16 For if the firstfruit is holy, the lump is also holy; and if the root is holy, so are the branches.
Chapter 11 depends on chapter 9. Abraham was a Gentile who became the first Jew by regeneration. He became a Jew because he was born again (Ro 9:6-14). He had two sons: Isaac and Ishmael. Isaac was born again by faith; Ishmael rejected the promises and was unregenerate. The foundation of the nation Israel came into being by faith in the covenant God made with Abraham (Ge 12-15).
Romans 11:16 shows the difference between Jewish believers in Israel and Jewish believers in the church. True Jewish believers in the New Testament accepted Jesus the Messiah and His principle of grace (vv. 5-6).
John 1:14,16-17, 14 And the Word became flesh and dwelt among us, and we beheld His glory, the glory as of the only begotten of the Father, full of grace and truth. …16 And of His fullness we have all received, and grace for grace. 17 For the law was given through Moses, but grace and truth came through Jesus Christ.
Paul presented Israel’s temporary rejection by God and the certainty of her restoration through two examples. With this verse Paul also introduced two illustrations of how Gentiles came to Christ:
An illustration from the firstfruit in the Old Testament (Nu 15 17-21)
An illustration from an olive tree
Both of these illustrations assert the same point—the first entity adds what is connected to it. The flour from the cake is made from the ground meal, and the branches come from the root of the tree.
16 For [now]
Verse 16 transitions between verses 11 to 15 and verses 17 to 24. Because the nation Israel’s stumbling was temporary and not permanent, God will restore her one day in His good graces.
if [since] the firstfruit is holy [set apart],
The “firstfruit” celebration in the Old Testament had to do with a meal from the wheat harvest presented as an offering set apart to God after the Jews entered the Promised Land. This sacrifice was “holy” because it was presented to God in worship.
The firstfruit was offered to God while the remainder of the food was for general use (Nu 15:17-21). The offering of the firstfruit made the remainder of the harvest holy as well. The firstfruit was the pledge of more to come.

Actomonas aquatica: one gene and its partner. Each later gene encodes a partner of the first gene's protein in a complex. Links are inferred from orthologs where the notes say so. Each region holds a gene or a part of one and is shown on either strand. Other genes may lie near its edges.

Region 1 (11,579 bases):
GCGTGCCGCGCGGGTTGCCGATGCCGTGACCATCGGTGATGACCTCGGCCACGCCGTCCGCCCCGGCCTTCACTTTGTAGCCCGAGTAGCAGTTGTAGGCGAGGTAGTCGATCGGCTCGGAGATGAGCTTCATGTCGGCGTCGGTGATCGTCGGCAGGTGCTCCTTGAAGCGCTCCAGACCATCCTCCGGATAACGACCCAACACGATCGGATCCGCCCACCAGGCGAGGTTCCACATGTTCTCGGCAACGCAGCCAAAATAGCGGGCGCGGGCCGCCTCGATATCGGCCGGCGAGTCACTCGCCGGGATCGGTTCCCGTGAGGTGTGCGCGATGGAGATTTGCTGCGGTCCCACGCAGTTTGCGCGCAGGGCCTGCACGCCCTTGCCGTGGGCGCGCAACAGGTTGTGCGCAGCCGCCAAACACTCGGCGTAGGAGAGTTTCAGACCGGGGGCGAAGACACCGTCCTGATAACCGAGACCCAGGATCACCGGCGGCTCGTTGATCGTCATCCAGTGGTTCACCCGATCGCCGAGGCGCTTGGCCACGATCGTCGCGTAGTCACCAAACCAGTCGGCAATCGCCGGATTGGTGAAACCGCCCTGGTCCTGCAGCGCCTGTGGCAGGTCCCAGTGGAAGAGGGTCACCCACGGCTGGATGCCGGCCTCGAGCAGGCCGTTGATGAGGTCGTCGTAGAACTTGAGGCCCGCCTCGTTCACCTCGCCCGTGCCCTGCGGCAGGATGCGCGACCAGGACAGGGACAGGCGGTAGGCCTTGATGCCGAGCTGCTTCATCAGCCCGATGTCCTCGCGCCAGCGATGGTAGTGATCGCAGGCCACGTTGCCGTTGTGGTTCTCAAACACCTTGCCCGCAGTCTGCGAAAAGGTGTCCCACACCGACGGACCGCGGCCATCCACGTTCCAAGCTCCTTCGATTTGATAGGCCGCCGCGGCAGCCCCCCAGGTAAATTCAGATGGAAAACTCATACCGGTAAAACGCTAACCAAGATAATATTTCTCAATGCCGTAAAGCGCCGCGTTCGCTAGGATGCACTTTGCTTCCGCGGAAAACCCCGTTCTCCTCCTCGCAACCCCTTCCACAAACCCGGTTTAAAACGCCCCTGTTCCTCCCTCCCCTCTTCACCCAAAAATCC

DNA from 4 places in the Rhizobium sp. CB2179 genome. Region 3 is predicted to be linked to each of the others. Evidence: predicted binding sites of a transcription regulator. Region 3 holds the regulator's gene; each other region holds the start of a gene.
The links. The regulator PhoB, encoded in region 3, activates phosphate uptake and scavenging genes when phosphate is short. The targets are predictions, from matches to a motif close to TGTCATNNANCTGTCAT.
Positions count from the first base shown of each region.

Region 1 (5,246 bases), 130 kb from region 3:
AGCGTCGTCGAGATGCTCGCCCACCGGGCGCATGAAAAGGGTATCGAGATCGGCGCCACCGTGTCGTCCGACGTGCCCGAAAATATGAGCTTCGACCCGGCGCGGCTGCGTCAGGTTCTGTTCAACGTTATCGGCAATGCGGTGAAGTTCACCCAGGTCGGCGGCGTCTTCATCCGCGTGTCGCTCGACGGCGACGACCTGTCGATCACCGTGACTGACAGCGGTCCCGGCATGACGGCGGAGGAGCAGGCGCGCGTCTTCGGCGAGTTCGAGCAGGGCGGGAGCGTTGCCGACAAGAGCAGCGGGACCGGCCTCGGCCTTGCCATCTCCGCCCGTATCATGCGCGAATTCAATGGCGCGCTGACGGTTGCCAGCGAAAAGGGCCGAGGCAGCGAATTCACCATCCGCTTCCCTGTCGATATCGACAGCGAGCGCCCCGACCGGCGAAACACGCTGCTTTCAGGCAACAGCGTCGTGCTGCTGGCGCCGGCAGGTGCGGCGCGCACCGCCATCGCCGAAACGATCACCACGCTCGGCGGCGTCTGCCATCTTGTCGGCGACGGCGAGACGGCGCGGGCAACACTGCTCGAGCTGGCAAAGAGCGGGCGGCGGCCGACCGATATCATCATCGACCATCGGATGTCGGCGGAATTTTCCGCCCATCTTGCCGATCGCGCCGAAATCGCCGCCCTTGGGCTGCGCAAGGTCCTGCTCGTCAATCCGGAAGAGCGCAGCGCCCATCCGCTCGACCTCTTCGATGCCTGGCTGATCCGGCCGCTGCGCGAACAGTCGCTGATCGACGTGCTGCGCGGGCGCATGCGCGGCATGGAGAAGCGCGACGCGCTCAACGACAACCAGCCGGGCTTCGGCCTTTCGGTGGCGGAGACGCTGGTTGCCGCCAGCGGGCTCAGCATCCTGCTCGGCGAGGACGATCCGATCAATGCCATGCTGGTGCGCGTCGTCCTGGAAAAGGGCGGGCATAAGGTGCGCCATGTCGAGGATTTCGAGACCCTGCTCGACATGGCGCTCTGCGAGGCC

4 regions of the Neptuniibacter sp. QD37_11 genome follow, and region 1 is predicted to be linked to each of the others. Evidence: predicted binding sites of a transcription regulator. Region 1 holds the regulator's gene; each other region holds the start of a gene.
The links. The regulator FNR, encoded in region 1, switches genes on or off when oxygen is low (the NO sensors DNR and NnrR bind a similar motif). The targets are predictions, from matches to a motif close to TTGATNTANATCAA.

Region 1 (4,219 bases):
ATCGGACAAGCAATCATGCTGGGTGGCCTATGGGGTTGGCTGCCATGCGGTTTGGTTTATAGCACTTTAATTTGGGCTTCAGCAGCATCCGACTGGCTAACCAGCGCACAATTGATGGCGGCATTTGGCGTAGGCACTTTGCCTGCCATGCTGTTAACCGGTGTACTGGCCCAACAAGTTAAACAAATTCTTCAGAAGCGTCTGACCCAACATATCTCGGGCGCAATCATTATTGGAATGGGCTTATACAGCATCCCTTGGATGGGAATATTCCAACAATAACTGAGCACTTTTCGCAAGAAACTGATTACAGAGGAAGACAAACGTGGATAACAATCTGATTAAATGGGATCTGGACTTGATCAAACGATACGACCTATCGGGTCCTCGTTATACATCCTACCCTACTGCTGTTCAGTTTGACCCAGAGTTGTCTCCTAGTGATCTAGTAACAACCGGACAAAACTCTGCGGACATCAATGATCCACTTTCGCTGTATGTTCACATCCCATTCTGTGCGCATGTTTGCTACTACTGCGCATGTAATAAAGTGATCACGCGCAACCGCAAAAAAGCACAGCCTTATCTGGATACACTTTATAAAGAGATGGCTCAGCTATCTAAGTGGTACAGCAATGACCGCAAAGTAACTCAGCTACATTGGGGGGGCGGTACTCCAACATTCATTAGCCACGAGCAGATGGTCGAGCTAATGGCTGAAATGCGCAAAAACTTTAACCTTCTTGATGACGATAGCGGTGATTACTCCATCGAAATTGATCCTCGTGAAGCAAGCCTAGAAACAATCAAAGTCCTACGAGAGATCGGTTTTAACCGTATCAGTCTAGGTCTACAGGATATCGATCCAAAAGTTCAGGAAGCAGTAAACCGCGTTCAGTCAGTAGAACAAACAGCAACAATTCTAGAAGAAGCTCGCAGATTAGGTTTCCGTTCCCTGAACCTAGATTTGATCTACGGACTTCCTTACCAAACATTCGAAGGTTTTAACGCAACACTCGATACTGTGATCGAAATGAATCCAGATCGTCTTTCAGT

The Israelites offered God the firstfruit of grain as holy after which they regarded all the harvest of that season as set apart unto God. The firstfruit is the Abrahamic Covenant. Abraham was the depository of God’s promises and blessing for all truly regenerate Israel. The lump of the nation Israel came out of that blessing.
the lump is also holy;
Paul argued that, because the firstfruit was holy, it also consecrated the remainder of the batch of food. If the part of the dough offered as firstfruit was holy, then the entire batch of dough was holy or set apart. The process set apart the entire harvest of regenerate Jews.
The “lump” here refers to true Israel; that is, to those who believed in the Abrahamic Covenant. This lump is truly regenerate Israel.
and if the root is holy, so are the branches.
The olive tree illustrates the relationship between Jew and Gentile in the present program of God. Because the branches come from the root of the tree, both are connected to each other.
The “root” is the source of water and nourishment for the branches. The promise of the Abrahamic Covenant is the root or the basis for regenerate Israel.
Both the firstfruit and root illustrations represent God’s Covenant with Israel. The lump and branches represent regenerate Israel. God set apart the nation Israel to Himself. Since this is true, Israel’s stumbling was temporary. God has a future for Israel.
The point of this illustration of firstfruit is that God set apart Israel as a nation and His promise to them still stands, although they are currently in a state of apostasy. He will restore the nation one day so that they fully receive His promises.
The word “holy” in this verse means that God set apart the regenerate in Israel and the church unto God. Holy here does not mean to live a godly life but to set apart something as God’s own.
If God accepts the part, He will accept the whole.
Both the part and the whole are holy or set apart unto God. Verse 16 is not about personal holiness but regards status with God. Israel transmitted God’s promises and covenants regardless of her personal holiness. Israel belonged to a chosen race. God began this chosen people with Abraham.
There is solidarity in the way God deals in salvation. A holy or set-apart beginning will result in a set-apart end. Believers in the Old Testament became believers through grace (Abrahamic Covenant) by faith (Ge 15:6). Jews of a later day would be saved as those saved originally (the “root”)—by grace through faith. Faith in God’s promise of salvation through the Messiah would result in a state of being set apart as God’s own. The same is true with believers in the New Testament.
God’s chosen people Israel will always be distinct and special. That is why one day God will restore Israel to the land and set up the kingdom ruled by Jesus.